Finding the Silver Linings

Feb 6, 2017, 11:34 AM by Cancer Center
Hollye Jacobs with Drs Ransohoff and Kass
Three and a half years ago, Santa Barbara resident Hollye Jacobs could not have imagined her life as it is today. The active mother has 55,000 Twitter followers and provides insights and inspiration to tens of thousands of readers of her award winning blog: Her quest to uncover the silver linings in her own life has led her on a journey that includes the March 2014 release of The Silver Lining: A Supportive and Insightful Guide to Breast Cancer by the Atria division of publisher Simon and Schuster.

Last spring, Hollye shared her story with a large group of local supporters at the Cancer Center of Santa Barbara with Sansum Clinic Gala. She used these words to describe how her journey began.

As a healthy, happy, vegan-eating, marathon running, 39 year-old mother…with no family history of breast cancer, being diagnosed with the disease in 2010 ROCKED MY WORLD. In an instant, as a nurse and social worker, I now found myself on the other side of the bed.

At the time of my diagnosis we were new to Santa Barbara, having moved here from Chicago only three months prior. Now, I was thrilled to be living in Santa Barbara, but after having worked at multiple academic healthcare institutions I wondered whether it was possible to get the same world-class care that I knew was readily available in Chicago. So, as a discerning clinician myself, I went into my medical network to get additional opinions and explore other treatment options. My search led me right back home to the Cancer Center of Santa Barbara.

The care at the Cancer Center is delivered cohesively and effectively by every member of the team, including physicians, nurses, social workers, dietitians and complementary therapists with the ultimate goal of meeting the needs of patients and their families. 

Becoming a patient gave me a whole new and unexpected consciousness and sensitivity to the physical and emotional turbulence that patients endure. I realized that I had two choices about how I was going to handle my diagnosis: from a place of fear or a place of optimism.

I chose – and it was indeed a very active choice for me – optimism in the form of finding Silver Linings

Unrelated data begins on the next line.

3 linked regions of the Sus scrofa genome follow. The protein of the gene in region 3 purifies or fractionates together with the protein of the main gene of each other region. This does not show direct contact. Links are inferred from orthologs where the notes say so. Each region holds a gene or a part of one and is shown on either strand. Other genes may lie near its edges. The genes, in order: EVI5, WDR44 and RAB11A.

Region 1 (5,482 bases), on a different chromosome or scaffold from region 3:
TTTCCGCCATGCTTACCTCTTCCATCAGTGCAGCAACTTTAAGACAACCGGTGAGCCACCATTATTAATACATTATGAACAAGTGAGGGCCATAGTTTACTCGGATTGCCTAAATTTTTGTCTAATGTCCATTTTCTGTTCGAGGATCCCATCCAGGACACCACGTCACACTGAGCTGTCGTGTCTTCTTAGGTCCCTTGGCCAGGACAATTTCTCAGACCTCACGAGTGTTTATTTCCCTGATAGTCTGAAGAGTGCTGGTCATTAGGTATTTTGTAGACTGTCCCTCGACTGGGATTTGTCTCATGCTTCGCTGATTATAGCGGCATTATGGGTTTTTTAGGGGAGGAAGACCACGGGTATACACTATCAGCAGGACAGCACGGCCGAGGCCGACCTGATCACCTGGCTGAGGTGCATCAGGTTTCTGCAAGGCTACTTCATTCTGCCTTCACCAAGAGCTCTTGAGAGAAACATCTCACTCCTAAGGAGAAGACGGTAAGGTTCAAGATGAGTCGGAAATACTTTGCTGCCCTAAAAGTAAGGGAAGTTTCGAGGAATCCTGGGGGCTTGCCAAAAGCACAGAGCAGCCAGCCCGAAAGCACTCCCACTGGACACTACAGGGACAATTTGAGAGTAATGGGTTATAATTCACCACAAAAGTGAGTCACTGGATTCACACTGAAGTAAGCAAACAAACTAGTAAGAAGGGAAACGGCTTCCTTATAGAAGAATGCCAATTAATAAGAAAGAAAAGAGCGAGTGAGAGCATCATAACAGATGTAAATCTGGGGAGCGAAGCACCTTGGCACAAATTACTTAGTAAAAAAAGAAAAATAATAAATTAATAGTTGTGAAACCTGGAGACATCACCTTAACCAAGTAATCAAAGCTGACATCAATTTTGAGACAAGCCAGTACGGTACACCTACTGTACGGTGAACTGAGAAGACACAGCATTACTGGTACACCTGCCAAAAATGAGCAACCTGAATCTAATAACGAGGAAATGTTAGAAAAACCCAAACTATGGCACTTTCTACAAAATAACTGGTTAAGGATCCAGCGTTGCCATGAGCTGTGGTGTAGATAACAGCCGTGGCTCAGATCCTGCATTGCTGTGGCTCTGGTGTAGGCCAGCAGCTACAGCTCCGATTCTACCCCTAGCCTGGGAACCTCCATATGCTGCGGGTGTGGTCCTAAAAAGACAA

In her blog Hollye expertly balances the requisite wit and humor of a mother and wife with the insight of a social worker and medical clinician as she chronicles her diagnosis at Sansum Clinic and her care at the Cancer Center of Santa Barbara. Her writing is peppered with pet names and precious family moments as she colors her world with life’s silver linings which often include forays into style and photos of the sun rising over Butterfly Beach or the sweeping vistas that inspire her as she hikes along San Ysidro Trail.

My #1 coping mechanism was being able to find Silver Linings throughout my cancer experience. When you have cancer, Silver Linings come in small and in big packages, from watching a hummingbird outside my window (because I was too sick to stand) to being cancer-free after enduring the longest and most difficult year of my life. Even though Silver Linings don’t take away the pain, nausea and even constipation that can come with cancer treatment, Silver Linings provide the balance and perspective to help get you through the darkest days.

As for what inspired her to write a book, Hollye says:

The Silver Lining is the book that I wish that I had and that my family and friends had when I was going through my treatment and recovery. I wanted a book that was practical, relatable, honest, and credible. The Silver Lining is that book. It is an informative, therapeutic and supportive resource that demystifies the experience of breast cancer through words and photography. This book, written with my dear friend and award-winning photographer Elizabeth Messina is a lifeline, guide and source of hope for all impacted by breast cancer.

Much of her work is focused on helping families cope with a cancer diagnosis. Hollye volunteers at the Cancer Center in a program called “Helping Children Cope when a Parent has Cancer.” She describes the importance of these programs:

Including children in the diagnosis and treatment of cancer is imperative. Children deserve to know what is happening in a family. Silence is not golden. Honesty is the best and only way to establish and maintain a bond of trust. Discussing illness candidly and openly, in developmentally appropriate ways, will teach children that parents are trustworthy and that honesty is a family priority.

What children need most in this life is to know what is true and the wisdom and guidance to help make sense of their circumstances. When children are excluded, their imagination has the capacity to create things that are far worse than the reality.

The Silver Lining is that children and families are not alone. The family programs at the Cancer Center provide parents with the tools to be able to talk with and help their children cope with a cancer diagnosis in a family.

Most importantly, Hollye provides encouragement to others to seek out the silver linings in their own life. Grateful readers respond with comments like, “I wish that she had been around when I needed some guidance.” For Hollye, these sentiments are the most meaningful and unexpected silver lining of all.

The Silver Lining

The Silver Lining: A Supportive & Insightful Guide To Breast Cancer
by Hollye Jacobs, RN, MS, MSW
Photographs by Elizabeth Messina

Published by Simon & Schuster, March 2014

Exquisitely illustrated with full-color photographs by Hollye’s close friend, award-winning photographer Elizabeth Messina, The Silver Lining is both Hollye’s memoir and a practical, supportive resource for anyone whose life has been touched by breast cancer.